I recently had a talk with a dear Protestant who asked me if we could say that people were wonderful. “We’re all such sinners” she said, “can we really say that we’re wonderful?” She then told me that she had been touched by a non-Christian person who told her that she was wonderful, and that this experience had left her in theological bewilderment.
I have been learning is that there is a separation between myself and my sin. St. Basil says that sin is to the person as sickness is to the body, and that when we go to confession we are going to the doctor. What this presupposes is the idea that the general state of humanity is one that is very sick; malnutritioned, fever ridden, and gangrenous. But we are not dead, and we are not beyond help, for we have a great Physician and a place of healing.
My Protestant replies that I have a limited and crass understanding of Jesus’ redemptive power. As I continued to listen, and as she confirmed, what she was concerned of defending was that Jesus’ work “covers” everything of ours: that is, that we can wallow in our sickness and Jesus will cover us, for we will be robed in His righteousness. In one sense I agree with this – for Jesus paid a great price, and in His mercy he does cover us completely. This is His grace, His love, and our great humility to accept. But am I trying to denigrate the work of our Savior by saying that we can be healed, and that His power is essential? Or am I being offensive to Christ’s righteousness when I say that righteousness isn’t imputed, or that abiding in Christ includes the work (liturgy) of imitating Him?
It seems to me that the bewilderment of my dear Protestant is due to confusion between sin and the person. From my own Protestant experience it seems that it is easy to identify yourself with sin, despite ascribing to maxims like “God loves the sinner, but hates the sin.” It is very much a sin in itself to acknowledge your sin, and be complacent or helpless. For healing and help we must have a more complete reaction to sin. St. Nicodemus the Hagiorite says it better than I:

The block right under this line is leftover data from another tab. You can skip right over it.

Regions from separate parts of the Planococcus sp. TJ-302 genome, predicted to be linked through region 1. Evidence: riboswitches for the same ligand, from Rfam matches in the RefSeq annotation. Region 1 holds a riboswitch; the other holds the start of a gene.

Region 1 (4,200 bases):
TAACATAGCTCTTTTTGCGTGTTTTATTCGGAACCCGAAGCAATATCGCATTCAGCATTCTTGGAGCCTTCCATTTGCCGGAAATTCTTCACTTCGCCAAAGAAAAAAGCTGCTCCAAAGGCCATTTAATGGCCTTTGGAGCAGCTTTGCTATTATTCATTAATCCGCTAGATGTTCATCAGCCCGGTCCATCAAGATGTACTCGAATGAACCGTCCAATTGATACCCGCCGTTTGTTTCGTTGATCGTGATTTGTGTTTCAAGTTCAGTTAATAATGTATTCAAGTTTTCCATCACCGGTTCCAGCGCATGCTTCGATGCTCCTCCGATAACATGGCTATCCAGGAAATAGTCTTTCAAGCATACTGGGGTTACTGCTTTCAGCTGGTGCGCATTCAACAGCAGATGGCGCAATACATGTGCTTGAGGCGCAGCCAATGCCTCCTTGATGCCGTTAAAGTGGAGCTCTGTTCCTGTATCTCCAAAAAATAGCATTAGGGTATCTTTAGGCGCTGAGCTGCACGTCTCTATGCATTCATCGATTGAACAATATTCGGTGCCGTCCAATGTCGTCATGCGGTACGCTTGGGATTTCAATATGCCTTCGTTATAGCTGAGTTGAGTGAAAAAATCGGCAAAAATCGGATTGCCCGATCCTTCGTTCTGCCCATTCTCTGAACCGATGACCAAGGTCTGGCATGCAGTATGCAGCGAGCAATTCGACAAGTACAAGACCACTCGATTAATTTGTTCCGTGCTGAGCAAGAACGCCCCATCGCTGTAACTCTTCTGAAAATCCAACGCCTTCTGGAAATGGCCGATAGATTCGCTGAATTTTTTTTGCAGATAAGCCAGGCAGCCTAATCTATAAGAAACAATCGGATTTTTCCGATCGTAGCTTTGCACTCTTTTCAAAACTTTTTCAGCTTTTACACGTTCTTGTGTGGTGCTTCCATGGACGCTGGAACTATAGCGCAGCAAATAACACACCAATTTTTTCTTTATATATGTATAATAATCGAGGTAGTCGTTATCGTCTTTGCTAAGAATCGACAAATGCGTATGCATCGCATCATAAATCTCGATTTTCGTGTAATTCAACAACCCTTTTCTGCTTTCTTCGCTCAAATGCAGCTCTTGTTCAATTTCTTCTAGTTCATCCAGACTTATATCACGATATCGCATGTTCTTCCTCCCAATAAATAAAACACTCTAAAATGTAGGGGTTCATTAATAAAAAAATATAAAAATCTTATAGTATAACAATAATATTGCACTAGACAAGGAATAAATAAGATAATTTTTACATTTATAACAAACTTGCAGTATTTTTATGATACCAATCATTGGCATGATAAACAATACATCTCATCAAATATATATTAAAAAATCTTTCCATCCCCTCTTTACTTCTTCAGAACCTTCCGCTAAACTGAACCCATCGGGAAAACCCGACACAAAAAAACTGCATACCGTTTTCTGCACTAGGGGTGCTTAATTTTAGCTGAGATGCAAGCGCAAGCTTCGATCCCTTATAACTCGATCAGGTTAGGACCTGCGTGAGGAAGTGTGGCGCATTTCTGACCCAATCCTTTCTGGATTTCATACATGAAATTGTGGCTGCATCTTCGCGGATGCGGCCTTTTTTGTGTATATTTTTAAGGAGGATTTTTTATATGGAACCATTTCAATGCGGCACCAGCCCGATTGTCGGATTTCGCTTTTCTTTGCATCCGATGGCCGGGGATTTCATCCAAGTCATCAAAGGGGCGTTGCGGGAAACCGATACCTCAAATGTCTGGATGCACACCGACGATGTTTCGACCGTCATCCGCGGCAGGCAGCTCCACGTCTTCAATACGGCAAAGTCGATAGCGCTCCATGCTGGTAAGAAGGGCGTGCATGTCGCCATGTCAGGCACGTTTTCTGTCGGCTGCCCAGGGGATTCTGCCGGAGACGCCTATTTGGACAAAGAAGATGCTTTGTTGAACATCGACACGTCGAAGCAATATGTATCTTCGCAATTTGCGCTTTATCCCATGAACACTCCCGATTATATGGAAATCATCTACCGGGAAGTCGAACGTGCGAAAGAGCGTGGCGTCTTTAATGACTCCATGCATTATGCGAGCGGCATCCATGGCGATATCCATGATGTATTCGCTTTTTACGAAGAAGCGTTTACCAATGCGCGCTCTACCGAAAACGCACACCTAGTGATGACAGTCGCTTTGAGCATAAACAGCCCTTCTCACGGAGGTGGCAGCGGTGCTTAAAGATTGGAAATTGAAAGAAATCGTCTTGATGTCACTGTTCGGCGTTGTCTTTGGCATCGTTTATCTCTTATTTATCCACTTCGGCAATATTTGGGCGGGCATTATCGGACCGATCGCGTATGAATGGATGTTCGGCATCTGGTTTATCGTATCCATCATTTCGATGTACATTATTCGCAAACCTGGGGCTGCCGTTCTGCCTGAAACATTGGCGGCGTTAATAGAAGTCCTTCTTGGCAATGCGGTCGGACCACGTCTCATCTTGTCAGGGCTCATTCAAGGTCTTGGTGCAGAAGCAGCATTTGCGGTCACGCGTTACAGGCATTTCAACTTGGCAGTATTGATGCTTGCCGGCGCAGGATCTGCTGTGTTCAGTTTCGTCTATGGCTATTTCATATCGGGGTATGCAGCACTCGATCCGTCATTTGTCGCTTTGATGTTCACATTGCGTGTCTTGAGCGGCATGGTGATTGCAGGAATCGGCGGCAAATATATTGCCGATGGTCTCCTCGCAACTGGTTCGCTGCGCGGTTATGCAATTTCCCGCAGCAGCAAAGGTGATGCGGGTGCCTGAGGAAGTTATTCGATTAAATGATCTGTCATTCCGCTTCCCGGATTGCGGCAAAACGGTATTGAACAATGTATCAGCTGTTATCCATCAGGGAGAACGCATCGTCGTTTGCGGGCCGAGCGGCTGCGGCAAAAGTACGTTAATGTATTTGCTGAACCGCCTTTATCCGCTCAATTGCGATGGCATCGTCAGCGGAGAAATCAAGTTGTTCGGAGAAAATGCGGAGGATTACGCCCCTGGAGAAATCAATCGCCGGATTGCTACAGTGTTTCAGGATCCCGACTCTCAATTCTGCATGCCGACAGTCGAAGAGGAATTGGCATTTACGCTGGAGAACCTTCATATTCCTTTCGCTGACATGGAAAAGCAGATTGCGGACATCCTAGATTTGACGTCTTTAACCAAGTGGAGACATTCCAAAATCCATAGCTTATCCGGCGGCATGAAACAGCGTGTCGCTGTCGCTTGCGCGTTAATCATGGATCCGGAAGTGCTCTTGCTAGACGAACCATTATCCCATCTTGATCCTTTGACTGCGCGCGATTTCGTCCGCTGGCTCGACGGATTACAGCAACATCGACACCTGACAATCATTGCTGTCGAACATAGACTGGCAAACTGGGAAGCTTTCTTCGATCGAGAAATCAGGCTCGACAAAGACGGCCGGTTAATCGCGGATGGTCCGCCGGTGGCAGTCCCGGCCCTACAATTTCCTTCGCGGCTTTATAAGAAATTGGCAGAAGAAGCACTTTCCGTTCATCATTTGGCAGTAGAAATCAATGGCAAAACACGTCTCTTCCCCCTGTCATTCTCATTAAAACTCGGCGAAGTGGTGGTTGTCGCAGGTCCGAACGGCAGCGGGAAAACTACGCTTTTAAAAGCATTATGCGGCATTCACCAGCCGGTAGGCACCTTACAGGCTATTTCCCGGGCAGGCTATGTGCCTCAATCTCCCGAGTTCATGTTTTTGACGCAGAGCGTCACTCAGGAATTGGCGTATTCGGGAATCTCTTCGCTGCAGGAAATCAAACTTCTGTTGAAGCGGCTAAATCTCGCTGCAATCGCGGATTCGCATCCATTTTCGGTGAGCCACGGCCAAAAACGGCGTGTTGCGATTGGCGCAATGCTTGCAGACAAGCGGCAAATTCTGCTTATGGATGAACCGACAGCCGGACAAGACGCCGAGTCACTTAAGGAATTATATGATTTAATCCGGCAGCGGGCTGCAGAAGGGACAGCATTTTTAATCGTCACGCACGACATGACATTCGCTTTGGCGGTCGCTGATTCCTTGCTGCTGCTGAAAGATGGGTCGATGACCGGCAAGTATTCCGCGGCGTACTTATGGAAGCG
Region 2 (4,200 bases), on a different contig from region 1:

Just as hunters are not satisfied with merely finding a beast in the forest, but attempt through every means to also kill it, likewise, my brother sinner, you should also not be satisfied with merely examining your conscience and with finding your sins, for this profits you little, but struggle by every means to kill your sins through the grief in your heart, namely, through contrition and affliction. And in order to acquire contrition, consider how much you have wronged God through your sins. In order to also acquire affliction, consider how much you have wronged yourself through your sins.
Do the Orthodox then not see themselves as sinners? One need only look at St. Mary of Egypt and St. Isaac the Syrian to know that the Orthodox never exceed their need to repent, sorrow, and cry for mercy. These are mature responses to the state of man, and they require hard work. This saving and humble response must be learned and cultivated. This is why we pray ceaselessly the Jesus prayer: “Lord Jesus Christ, Son of God, have mercy on me, a sinner.”
I have received two seemingly opposite reactions from Protestants on this topic. One says that the Orthodox don’t have a great enough view of man’s depravity, and the other says that it wallows in self-denigration. One person reacts against the doctrine of theosis as too optimistic and then finds the multiple “Lord have mercys” morbid. The fast is too intense and demeaning for them, but the fruits of it too fantastic for them to believe. During my journey East I asked both Protestantism and Orthodoxy to show me where these things aren’t true to Scripture or reality. Protestantism told me of my naivety and reaffirmed their position on depravity: Orthodoxy silently showed me its saints and handed me the gospels, the evangelion.
Another reason that I’m more evangel-ical now that I’m Orthodox.